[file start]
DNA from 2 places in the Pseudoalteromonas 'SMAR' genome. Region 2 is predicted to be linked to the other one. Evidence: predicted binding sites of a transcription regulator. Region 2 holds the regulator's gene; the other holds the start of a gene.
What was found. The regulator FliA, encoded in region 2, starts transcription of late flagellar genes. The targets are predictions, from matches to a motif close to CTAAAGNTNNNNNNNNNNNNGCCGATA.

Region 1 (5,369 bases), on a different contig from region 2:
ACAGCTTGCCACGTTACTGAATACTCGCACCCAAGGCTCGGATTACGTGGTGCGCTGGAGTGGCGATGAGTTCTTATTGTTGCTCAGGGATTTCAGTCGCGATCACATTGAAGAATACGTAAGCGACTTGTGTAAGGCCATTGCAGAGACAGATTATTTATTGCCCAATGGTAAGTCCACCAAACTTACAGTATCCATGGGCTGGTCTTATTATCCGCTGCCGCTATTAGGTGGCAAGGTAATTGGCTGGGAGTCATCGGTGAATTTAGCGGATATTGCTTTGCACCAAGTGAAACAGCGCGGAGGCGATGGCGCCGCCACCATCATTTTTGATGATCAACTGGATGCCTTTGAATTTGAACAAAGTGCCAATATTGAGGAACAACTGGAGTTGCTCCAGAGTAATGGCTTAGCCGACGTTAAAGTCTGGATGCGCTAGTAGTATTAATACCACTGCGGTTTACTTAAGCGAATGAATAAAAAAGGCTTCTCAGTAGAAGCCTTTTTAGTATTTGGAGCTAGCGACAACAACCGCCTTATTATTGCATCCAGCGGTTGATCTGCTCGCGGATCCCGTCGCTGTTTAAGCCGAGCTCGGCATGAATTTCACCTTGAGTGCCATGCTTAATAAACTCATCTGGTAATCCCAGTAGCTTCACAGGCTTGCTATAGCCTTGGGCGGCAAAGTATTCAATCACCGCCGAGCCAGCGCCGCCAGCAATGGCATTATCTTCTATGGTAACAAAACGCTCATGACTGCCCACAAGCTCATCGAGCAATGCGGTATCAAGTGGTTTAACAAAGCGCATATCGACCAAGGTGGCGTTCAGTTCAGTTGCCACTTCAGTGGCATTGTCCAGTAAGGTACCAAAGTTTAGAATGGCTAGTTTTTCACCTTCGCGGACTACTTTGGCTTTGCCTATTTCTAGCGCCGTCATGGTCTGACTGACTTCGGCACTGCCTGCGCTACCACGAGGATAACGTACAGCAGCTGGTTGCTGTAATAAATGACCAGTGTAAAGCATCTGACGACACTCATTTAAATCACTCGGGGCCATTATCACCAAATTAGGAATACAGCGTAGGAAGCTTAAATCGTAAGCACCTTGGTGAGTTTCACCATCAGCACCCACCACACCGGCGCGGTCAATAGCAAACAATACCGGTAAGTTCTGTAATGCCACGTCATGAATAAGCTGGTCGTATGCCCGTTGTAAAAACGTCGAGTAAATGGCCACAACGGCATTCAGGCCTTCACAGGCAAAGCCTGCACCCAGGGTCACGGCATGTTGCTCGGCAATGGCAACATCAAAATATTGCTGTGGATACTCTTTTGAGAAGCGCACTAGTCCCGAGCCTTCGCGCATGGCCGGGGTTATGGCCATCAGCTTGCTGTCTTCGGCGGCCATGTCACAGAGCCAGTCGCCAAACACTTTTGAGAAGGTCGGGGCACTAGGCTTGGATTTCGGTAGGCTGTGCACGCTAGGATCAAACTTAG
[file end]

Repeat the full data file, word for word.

DNA from 2 places in the Pseudoalteromonas 'SMAR' genome. Region 2 is predicted to be linked to the other one. Evidence: predicted binding sites of a transcription regulator. Region 2 holds the regulator's gene; the other holds the start of a gene.
What was found. The regulator FliA, encoded in region 2, starts transcription of late flagellar genes. The targets are predictions, from matches to a motif close to CTAAAGNTNNNNNNNNNNNNGCCGATA.

Region 1 (5,369 bases), on a different contig from region 2:
ACAGCTTGCCACGTTACTGAATACTCGCACCCAAGGCTCGGATTACGTGGTGCGCTGGAGTGGCGATGAGTTCTTATTGTTGCTCAGGGATTTCAGTCGCGATCACATTGAAGAATACGTAAGCGACTTGTGTAAGGCCATTGCAGAGACAGATTATTTATTGCCCAATGGTAAGTCCACCAAACTTACAGTATCCATGGGCTGGTCTTATTATCCGCTGCCGCTATTAGGTGGCAAGGTAATTGGCTGGGAGTCATCGGTGAATTTAGCGGATATTGCTTTGCACCAAGTGAAACAGCGCGGAGGCGATGGCGCCGCCACCATCATTTTTGATGATCAACTGGATGCCTTTGAATTTGAACAAAGTGCCAATATTGAGGAACAACTGGAGTTGCTCCAGAGTAATGGCTTAGCCGACGTTAAAGTCTGGATGCGCTAGTAGTATTAATACCACTGCGGTTTACTTAAGCGAATGAATAAAAAAGGCTTCTCAGTAGAAGCCTTTTTAGTATTTGGAGCTAGCGACAACAACCGCCTTATTATTGCATCCAGCGGTTGATCTGCTCGCGGATCCCGTCGCTGTTTAAGCCGAGCTCGGCATGAATTTCACCTTGAGTGCCATGCTTAATAAACTCATCTGGTAATCCCAGTAGCTTCACAGGCTTGCTATAGCCTTGGGCGGCAAAGTATTCAATCACCGCCGAGCCAGCGCCGCCAGCAATGGCATTATCTTCTATGGTAACAAAACGCTCATGACTGCCCACAAGCTCATCGAGCAATGCGGTATCAAGTGGTTTAACAAAGCGCATATCGACCAAGGTGGCGTTCAGTTCAGTTGCCACTTCAGTGGCATTGTCCAGTAAGGTACCAAAGTTTAGAATGGCTAGTTTTTCACCTTCGCGGACTACTTTGGCTTTGCCTATTTCTAGCGCCGTCATGGTCTGACTGACTTCGGCACTGCCTGCGCTACCACGAGGATAACGTACAGCAGCTGGTTGCTGTAATAAATGACCAGTGTAAAGCATCTGACGACACTCATTTAAATCACTCGGGGCCATTATCACCAAATTAGGAATACAGCGTAGGAAGCTTAAATCGTAAGCACCTTGGTGAGTTTCACCATCAGCACCCACCACACCGGCGCGGTCAATAGCAAACAATACCGGTAAGTTCTGTAATGCCACGTCATGAATAAGCTGGTCGTATGCCCGTTGTAAAAACGTCGAGTAAATGGCCACAACGGCATTCAGGCCTTCACAGGCAAAGCCTGCACCCAGGGTCACGGCATGTTGCTCGGCAATGGCAACATCAAAATATTGCTGTGGATACTCTTTTGAGAAGCGCACTAGTCCCGAGCCTTCGCGCATGGCCGGGGTTATGGCCATCAGCTTGCTGTCTTCGGCGGCCATGTCACAGAGCCAGTCGCCAAACACTTTTGAGAAGGTCGGGGCACTAGGCTTGGATTTCGGTAGGCTGTGCACGCTAGGATCAAACTTAG